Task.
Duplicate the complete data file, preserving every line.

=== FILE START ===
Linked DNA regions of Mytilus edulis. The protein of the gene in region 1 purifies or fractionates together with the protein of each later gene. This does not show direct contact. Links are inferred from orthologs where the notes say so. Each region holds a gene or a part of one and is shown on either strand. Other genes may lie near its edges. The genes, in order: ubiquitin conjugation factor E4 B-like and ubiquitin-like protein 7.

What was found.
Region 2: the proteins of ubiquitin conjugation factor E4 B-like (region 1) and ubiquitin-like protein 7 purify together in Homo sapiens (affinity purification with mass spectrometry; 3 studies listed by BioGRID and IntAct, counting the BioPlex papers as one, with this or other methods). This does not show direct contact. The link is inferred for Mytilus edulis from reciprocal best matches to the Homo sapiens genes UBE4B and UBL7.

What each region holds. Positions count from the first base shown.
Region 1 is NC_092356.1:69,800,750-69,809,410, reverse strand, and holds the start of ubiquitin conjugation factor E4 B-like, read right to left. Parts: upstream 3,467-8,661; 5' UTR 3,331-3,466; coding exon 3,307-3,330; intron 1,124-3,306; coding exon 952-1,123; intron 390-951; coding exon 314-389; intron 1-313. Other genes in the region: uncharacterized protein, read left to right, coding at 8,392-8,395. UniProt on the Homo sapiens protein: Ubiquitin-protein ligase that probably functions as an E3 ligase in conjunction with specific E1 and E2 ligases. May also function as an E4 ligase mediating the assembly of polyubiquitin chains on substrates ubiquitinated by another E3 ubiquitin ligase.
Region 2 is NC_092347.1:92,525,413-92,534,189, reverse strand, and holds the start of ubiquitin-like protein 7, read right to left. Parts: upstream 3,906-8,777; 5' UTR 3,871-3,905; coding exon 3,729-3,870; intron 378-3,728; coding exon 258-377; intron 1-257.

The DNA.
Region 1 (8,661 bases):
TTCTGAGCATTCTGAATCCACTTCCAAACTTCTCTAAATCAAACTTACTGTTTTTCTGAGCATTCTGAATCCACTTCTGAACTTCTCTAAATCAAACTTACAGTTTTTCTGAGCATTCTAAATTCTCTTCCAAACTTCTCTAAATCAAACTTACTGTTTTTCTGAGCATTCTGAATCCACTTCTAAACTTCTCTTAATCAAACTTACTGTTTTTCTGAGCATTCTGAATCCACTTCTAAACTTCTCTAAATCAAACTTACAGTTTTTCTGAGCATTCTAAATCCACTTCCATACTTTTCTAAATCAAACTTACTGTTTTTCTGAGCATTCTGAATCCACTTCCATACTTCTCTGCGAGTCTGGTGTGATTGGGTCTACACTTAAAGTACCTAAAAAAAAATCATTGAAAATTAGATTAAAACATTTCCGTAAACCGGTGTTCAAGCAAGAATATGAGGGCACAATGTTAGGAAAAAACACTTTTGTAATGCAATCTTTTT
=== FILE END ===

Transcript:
Linked DNA regions of Mytilus edulis. The protein of the gene in region 1 purifies or fractionates together with the protein of each later gene. This does not show direct contact. Links are inferred from orthologs where the notes say so. Each region holds a gene or a part of one and is shown on either strand. Other genes may lie near its edges. The genes, in order: ubiquitin conjugation factor E4 B-like and ubiquitin-like protein 7.

What was found.
Region 2: the proteins of ubiquitin conjugation factor E4 B-like (region 1) and ubiquitin-like protein 7 purify together in Homo sapiens (affinity purification with mass spectrometry; 3 studies listed by BioGRID and IntAct, counting the BioPlex papers as one, with this or other methods). This does not show direct contact. The link is inferred for Mytilus edulis from reciprocal best matches to the Homo sapiens genes UBE4B and UBL7.

What each region holds. Positions count from the first base shown.
Region 1 is NC_092356.1:69,800,750-69,809,410, reverse strand, and holds the start of ubiquitin conjugation factor E4 B-like, read right to left. Parts: upstream 3,467-8,661; 5' UTR 3,331-3,466; coding exon 3,307-3,330; intron 1,124-3,306; coding exon 952-1,123; intron 390-951; coding exon 314-389; intron 1-313. Other genes in the region: uncharacterized protein, read left to right, coding at 8,392-8,395. UniProt on the Homo sapiens protein: Ubiquitin-protein ligase that probably functions as an E3 ligase in conjunction with specific E1 and E2 ligases. May also function as an E4 ligase mediating the assembly of polyubiquitin chains on substrates ubiquitinated by another E3 ubiquitin ligase.
Region 2 is NC_092347.1:92,525,413-92,534,189, reverse strand, and holds the start of ubiquitin-like protein 7, read right to left. Parts: upstream 3,906-8,777; 5' UTR 3,871-3,905; coding exon 3,729-3,870; intron 378-3,728; coding exon 258-377; intron 1-257.

The DNA.
Region 1 (8,661 bases):
TTCTGAGCATTCTGAATCCACTTCCAAACTTCTCTAAATCAAACTTACTGTTTTTCTGAGCATTCTGAATCCACTTCTGAACTTCTCTAAATCAAACTTACAGTTTTTCTGAGCATTCTAAATTCTCTTCCAAACTTCTCTAAATCAAACTTACTGTTTTTCTGAGCATTCTGAATCCACTTCTAAACTTCTCTTAATCAAACTTACTGTTTTTCTGAGCATTCTGAATCCACTTCTAAACTTCTCTAAATCAAACTTACAGTTTTTCTGAGCATTCTAAATCCACTTCCATACTTTTCTAAATCAAACTTACTGTTTTTCTGAGCATTCTGAATCCACTTCCATACTTCTCTGCGAGTCTGGTGTGATTGGGTCTACACTTAAAGTACCTAAAAAAAAATCATTGAAAATTAGATTAAAACATTTCCGTAAACCGGTGTTCAAGCAAGAATATGAGGGCACAATGTTAGGAAAAAACACTTTTGTAATGCAATCTTTTT